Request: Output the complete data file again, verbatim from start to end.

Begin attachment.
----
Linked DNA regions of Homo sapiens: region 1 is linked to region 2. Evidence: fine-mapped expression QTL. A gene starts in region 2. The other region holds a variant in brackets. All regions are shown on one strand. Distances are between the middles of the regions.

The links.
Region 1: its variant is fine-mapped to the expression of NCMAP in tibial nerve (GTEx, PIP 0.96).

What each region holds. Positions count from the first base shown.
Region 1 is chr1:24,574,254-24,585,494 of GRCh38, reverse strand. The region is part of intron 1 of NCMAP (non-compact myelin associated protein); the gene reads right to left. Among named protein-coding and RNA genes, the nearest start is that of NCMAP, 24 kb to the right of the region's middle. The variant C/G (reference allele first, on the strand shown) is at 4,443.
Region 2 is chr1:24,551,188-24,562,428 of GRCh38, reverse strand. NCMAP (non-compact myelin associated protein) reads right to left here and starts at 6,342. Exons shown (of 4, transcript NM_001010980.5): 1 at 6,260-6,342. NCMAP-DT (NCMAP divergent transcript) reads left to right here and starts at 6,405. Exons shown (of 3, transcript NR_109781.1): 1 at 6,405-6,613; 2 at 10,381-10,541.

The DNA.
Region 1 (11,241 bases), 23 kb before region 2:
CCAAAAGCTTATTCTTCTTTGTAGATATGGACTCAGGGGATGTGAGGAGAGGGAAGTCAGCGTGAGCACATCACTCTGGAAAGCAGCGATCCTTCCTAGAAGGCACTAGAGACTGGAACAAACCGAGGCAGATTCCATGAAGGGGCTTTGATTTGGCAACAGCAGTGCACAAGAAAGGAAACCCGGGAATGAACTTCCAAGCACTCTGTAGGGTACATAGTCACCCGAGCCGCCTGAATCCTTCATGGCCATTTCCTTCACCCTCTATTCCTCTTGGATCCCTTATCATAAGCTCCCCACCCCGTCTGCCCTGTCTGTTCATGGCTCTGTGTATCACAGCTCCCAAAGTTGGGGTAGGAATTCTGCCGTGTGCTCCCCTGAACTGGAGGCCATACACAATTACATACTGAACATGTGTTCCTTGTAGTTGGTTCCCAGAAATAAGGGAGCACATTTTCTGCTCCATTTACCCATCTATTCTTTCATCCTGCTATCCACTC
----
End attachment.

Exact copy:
Linked DNA regions of Homo sapiens: region 1 is linked to region 2. Evidence: fine-mapped expression QTL. A gene starts in region 2. The other region holds a variant in brackets. All regions are shown on one strand. Distances are between the middles of the regions.

The links.
Region 1: its variant is fine-mapped to the expression of NCMAP in tibial nerve (GTEx, PIP 0.96).

What each region holds. Positions count from the first base shown.
Region 1 is chr1:24,574,254-24,585,494 of GRCh38, reverse strand. The region is part of intron 1 of NCMAP (non-compact myelin associated protein); the gene reads right to left. Among named protein-coding and RNA genes, the nearest start is that of NCMAP, 24 kb to the right of the region's middle. The variant C/G (reference allele first, on the strand shown) is at 4,443.
Region 2 is chr1:24,551,188-24,562,428 of GRCh38, reverse strand. NCMAP (non-compact myelin associated protein) reads right to left here and starts at 6,342. Exons shown (of 4, transcript NM_001010980.5): 1 at 6,260-6,342. NCMAP-DT (NCMAP divergent transcript) reads left to right here and starts at 6,405. Exons shown (of 3, transcript NR_109781.1): 1 at 6,405-6,613; 2 at 10,381-10,541.

The DNA.
Region 1 (11,241 bases), 23 kb before region 2:
CCAAAAGCTTATTCTTCTTTGTAGATATGGACTCAGGGGATGTGAGGAGAGGGAAGTCAGCGTGAGCACATCACTCTGGAAAGCAGCGATCCTTCCTAGAAGGCACTAGAGACTGGAACAAACCGAGGCAGATTCCATGAAGGGGCTTTGATTTGGCAACAGCAGTGCACAAGAAAGGAAACCCGGGAATGAACTTCCAAGCACTCTGTAGGGTACATAGTCACCCGAGCCGCCTGAATCCTTCATGGCCATTTCCTTCACCCTCTATTCCTCTTGGATCCCTTATCATAAGCTCCCCACCCCGTCTGCCCTGTCTGTTCATGGCTCTGTGTATCACAGCTCCCAAAGTTGGGGTAGGAATTCTGCCGTGTGCTCCCCTGAACTGGAGGCCATACACAATTACATACTGAACATGTGTTCCTTGTAGTTGGTTCCCAGAAATAAGGGAGCACATTTTCTGCTCCATTTACCCATCTATTCTTTCATCCTGCTATCCACTC